Although most of our friends knew that Katie in the nude was her natural self, Katie in front of an audience put clothes and words together for shock and awe, including swear words. She was trained as an actress and used that training when she sang and lectured or was being filmed. Her appearances were not only unforgettable, but often brought audiences to tears. She was a fabulous performer. Then, she was happy to be known as a bad ass or a kick ass. It’s what she was going for. (The phrase ‘Kickass Katie Lee’comes from a short film by the same name that is produced by Beth and George Gage and shown at the 2016 Mountainfilm Festival in Telluride.

The only time I saw Katie embarrassed was when she delivered a commencement address at Prescott College to graduating teachers sometime in the 1990’s. It was laced with swear words and rants. Many graduates were Navaho women who were hugely offended. Afterwards Katie said to me, “This is the first time I’ve ever given a speech when absolutely NO ONE came back to tell me how great it was.” “Well, Katie,” I said, “look at your audience, young Navaho women, who had never heard another woman swear like that.“ First time I ever saw her blush.

Katie wouldn’t back off when I suggested she rename her book Ten Thousand Goddam Cattle, A History of the American Cowboy I Song, Story and Verse. She instantly hit red-line anger and screamed at me, “It’s a famous f….king cowboy song, goddammit.” That book might have been a classic hit among ranchers were it not for the title. The famed Western Folklife Center in Elko, Nevada wouldn’t carry the book; and many cowboy poetry festivals wouldn’t hire Katie either.

One of the best histories ever written about cowboys.

“A beautiful job, exact, comprehensive and witty. Should remain a basic history of the subject for many year to come.”  Edward Abbey

I sure hope the University of Arizona Press, current publishers of the book, will continue to reprint it and keep it alive. Some copies are still available at Katie’s website: (The odd website name, by the way comes from a conflation of the word Katydid, one of Katie’s favorite insects, and the phrase ‘doo dit.’ She couldn’t call the website by her real name because there was a cookbook author and chef by the same name who had taken the website name for herself.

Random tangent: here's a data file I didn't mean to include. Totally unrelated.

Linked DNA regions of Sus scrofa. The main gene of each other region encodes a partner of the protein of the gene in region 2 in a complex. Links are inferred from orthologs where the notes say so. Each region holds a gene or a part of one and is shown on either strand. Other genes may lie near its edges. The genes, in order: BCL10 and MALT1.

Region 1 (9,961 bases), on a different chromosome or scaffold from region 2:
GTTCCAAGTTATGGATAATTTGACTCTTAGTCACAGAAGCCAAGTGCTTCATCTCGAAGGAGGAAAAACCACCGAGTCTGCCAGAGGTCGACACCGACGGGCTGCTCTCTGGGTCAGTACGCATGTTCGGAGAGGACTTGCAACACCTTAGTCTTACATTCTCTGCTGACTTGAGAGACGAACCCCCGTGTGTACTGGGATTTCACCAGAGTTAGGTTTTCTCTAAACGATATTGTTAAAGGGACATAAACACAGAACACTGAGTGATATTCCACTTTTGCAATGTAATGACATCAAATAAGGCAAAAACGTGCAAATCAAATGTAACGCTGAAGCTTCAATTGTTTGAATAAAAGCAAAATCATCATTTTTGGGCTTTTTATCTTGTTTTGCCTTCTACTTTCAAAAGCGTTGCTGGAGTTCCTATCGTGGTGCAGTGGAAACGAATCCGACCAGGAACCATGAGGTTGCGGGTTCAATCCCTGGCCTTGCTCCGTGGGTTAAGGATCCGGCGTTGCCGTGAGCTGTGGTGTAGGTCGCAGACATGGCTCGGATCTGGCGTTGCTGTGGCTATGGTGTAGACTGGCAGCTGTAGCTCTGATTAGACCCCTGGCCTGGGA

The word tact was not in Katie’s vocabulary. Whatever she said or felt, she told you. I once chided her: “Katie, sometimes it might pay to be more tactful.” Again, full redline scream: “Tact is a f…..king waste of time.” She said that to me when she was just about the same age as I am now (78) and I try to say exactly what I mean, just not using the swear words.

I was fortunate to know most aspects of Katie— at home sewing, making beads, hiking nude, driving, performing—a giant kaleidoscope. And wherever I landed, what I saw is what I got. Inimitable Kick Ass Katie Lee.  I am still immensely sad at her passing on November 1, 2017.

If you want to read more about Katie: My personal tribute:

And a great obituary in The New York Times:

Copyright 2017 Diane Sward Rapaport

People That Moved to Jerome AZ: 1954-1967

Since posting the list of people that moved to Jerome, AZ between 1967-79, many have written me with comments/corrections, which I appreciate. Although these lists are difficult to get completely accurate, the families that once lived here and their children and grandchildren appreciate the effort.

The list of people that were here in 1953, after the mines left Jerome and it became a village, are posted in my book, Home Sweet Jerome: Death and Rebirth of Arizona’s Richest Copper Mining City. The list was amended slightly in the second printing; the third printing will have only a few more corrections. Many of these people continued to live in Jerome until they died. (A few examples would be Ruth Cantrell, Flossie McClellan, John McMillan, the Tamale ladies, Father John).